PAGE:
20130601_140311

These courageous people have all fought their own housing injustices–including Antoine, center.
 
Thank you for being part of the movement that helped me reclaim the story of my life. I’ve really appreciated seeing all of your signatures and would love to meet you. If you’re in the Twin Cities, please come to our meetings Saturdays at noon at the reclaimed home, 3325 2nd Ave S in Minneapolis. You can share this petition with your friends through email, Facebook, Twitter, etc. to spread the word. Finally, your donations will further this work to make it possible for more homeless families to get on their feet in a way that also empowers them and brings our communities together.
 
This wouldn’t be possible without you. Thank you so much for all your support.
 
Love,
 
Jessica, Anna, Lily, Ella, and Willow 

Jessica and Willow

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Wells Fargo, Don’t Evict Our Family

Garcia family

When my baby girl was born, I realized that she would grow and need space to play and would not have that at our apartment. I sat to talk with my wife and suggested that it would be better to buy a home, and she was thrilled by this idea. It was then that we decided to buy a house. We were shown a home in which we are currently living, the neighbors are very friendly, we are very satisfied living here but now Wells Fargo wants to throw us out.

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Bringing Justice to Justice

     After meeting so many courageous people during the week of action at the Department of Justice, my head is still reeling from what a wonderful and amazing experience it really was. 

jail bankers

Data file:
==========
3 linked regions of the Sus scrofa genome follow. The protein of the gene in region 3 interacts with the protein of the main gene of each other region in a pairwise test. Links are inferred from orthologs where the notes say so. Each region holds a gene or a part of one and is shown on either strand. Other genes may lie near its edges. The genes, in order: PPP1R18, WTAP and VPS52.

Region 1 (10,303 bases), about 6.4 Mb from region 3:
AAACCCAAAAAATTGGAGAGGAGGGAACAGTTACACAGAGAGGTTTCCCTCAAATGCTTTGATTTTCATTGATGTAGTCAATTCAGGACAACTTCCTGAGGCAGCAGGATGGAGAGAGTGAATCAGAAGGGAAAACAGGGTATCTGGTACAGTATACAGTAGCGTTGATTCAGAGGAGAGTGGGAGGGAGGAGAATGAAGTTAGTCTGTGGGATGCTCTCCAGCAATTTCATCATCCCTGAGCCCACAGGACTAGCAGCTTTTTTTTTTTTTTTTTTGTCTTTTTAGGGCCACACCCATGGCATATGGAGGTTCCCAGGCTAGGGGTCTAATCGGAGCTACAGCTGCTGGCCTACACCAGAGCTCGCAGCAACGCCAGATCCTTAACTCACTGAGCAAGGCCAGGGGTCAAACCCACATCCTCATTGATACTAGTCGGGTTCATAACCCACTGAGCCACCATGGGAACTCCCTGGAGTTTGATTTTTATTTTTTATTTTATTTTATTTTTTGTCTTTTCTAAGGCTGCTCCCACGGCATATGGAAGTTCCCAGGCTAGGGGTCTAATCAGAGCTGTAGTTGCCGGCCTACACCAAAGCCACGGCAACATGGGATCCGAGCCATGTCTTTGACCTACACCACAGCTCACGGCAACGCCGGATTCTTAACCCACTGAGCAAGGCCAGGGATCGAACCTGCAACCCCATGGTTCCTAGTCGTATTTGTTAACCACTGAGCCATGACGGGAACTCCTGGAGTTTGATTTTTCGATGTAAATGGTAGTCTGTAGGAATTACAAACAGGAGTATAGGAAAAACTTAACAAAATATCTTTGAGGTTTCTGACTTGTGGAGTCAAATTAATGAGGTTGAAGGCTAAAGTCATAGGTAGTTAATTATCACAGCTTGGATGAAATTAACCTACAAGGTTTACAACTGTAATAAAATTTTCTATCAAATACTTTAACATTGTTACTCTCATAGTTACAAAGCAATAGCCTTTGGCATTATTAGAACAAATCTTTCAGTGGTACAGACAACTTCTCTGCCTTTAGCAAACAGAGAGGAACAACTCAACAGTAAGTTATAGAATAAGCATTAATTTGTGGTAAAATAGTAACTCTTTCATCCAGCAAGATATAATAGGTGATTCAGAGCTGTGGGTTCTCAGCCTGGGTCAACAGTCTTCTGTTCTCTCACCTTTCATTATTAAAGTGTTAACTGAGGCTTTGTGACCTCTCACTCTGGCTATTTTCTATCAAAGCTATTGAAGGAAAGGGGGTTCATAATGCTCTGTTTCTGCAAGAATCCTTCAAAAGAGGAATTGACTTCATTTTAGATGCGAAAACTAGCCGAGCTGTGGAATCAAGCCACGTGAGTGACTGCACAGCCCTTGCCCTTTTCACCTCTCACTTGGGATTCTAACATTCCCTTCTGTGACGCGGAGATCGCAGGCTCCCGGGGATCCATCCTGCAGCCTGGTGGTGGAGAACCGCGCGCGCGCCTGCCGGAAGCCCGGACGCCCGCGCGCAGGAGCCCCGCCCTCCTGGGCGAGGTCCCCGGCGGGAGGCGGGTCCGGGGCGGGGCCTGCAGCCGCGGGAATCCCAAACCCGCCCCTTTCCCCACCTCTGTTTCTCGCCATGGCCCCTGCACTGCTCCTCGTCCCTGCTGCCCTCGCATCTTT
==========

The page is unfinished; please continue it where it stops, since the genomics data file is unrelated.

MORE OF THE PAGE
I went to D.C. with other foreclosed homeowners from around the country to protest the Department of Justice, which has refused to prosecute any bankers for the crimes they’ve committed that crashed the economy and continue kicking people like me out of our homes. Attorney General Eric Holder, who used to work for a law firm that represents Wall Street, has said that the banks are “too big to jail.” As a mom, I know that without consequences, there’s no change in behavior. I fell into foreclosure because U.S. Bank told me to stop paying my loan so I could get a modification. Then, instead of modifying my loan, they sent me the wrong paperwork and foreclosed on me. If I did something like that, I would go to jail. Why don’t the bankers?
     When I arrived in DC, I met people from around the country at the training facility and got to know them and their stories. Although they were from different places in the country, our stories were all so familiar. After two days of training exercises led by some fun people, some I knew, some I just met, I was ready for Monday morning/afternoon’s action.
     Monday morning after breakfast and a few more training exercises, I had my first interview with a local TV station, along with two other women, then we left for Freedom Plaza where we would march to the Department of Justice. After listening to speeches from some phenomenal women about why we were here and what we hoped to accomplish, we assembled at the corner, and proceeded to march to the Department of Justice! We chanted and I took in every minute of that time looking to the left, the right, front and back of me in awe. It was amazing to see how strong this was going to be.